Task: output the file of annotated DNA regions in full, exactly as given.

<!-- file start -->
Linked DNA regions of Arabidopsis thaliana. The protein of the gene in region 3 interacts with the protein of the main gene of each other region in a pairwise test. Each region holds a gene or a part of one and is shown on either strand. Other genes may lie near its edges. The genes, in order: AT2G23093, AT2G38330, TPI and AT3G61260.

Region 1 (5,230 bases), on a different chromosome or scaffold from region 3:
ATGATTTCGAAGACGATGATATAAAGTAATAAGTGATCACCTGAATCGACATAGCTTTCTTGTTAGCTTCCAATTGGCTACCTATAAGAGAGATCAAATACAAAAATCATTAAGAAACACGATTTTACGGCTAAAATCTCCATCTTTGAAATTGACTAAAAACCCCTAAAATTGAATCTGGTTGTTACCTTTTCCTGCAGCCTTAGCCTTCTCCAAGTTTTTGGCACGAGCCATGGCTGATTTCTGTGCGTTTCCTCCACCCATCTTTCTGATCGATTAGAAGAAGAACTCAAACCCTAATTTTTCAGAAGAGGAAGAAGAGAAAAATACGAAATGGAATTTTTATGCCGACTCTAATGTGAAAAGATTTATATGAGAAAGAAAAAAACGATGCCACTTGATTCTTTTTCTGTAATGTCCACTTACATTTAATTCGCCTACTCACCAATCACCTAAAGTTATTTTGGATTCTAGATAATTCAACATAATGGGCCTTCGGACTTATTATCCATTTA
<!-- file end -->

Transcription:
Linked DNA regions of Arabidopsis thaliana. The protein of the gene in region 3 interacts with the protein of the main gene of each other region in a pairwise test. Each region holds a gene or a part of one and is shown on either strand. Other genes may lie near its edges. The genes, in order: AT2G23093, AT2G38330, TPI and AT3G61260.

Region 1 (5,230 bases), on a different chromosome or scaffold from region 3:
ATGATTTCGAAGACGATGATATAAAGTAATAAGTGATCACCTGAATCGACATAGCTTTCTTGTTAGCTTCCAATTGGCTACCTATAAGAGAGATCAAATACAAAAATCATTAAGAAACACGATTTTACGGCTAAAATCTCCATCTTTGAAATTGACTAAAAACCCCTAAAATTGAATCTGGTTGTTACCTTTTCCTGCAGCCTTAGCCTTCTCCAAGTTTTTGGCACGAGCCATGGCTGATTTCTGTGCGTTTCCTCCACCCATCTTTCTGATCGATTAGAAGAAGAACTCAAACCCTAATTTTTCAGAAGAGGAAGAAGAGAAAAATACGAAATGGAATTTTTATGCCGACTCTAATGTGAAAAGATTTATATGAGAAAGAAAAAAACGATGCCACTTGATTCTTTTTCTGTAATGTCCACTTACATTTAATTCGCCTACTCACCAATCACCTAAAGTTATTTTGGATTCTAGATAATTCAACATAATGGGCCTTCGGACTTATTATCCATTTA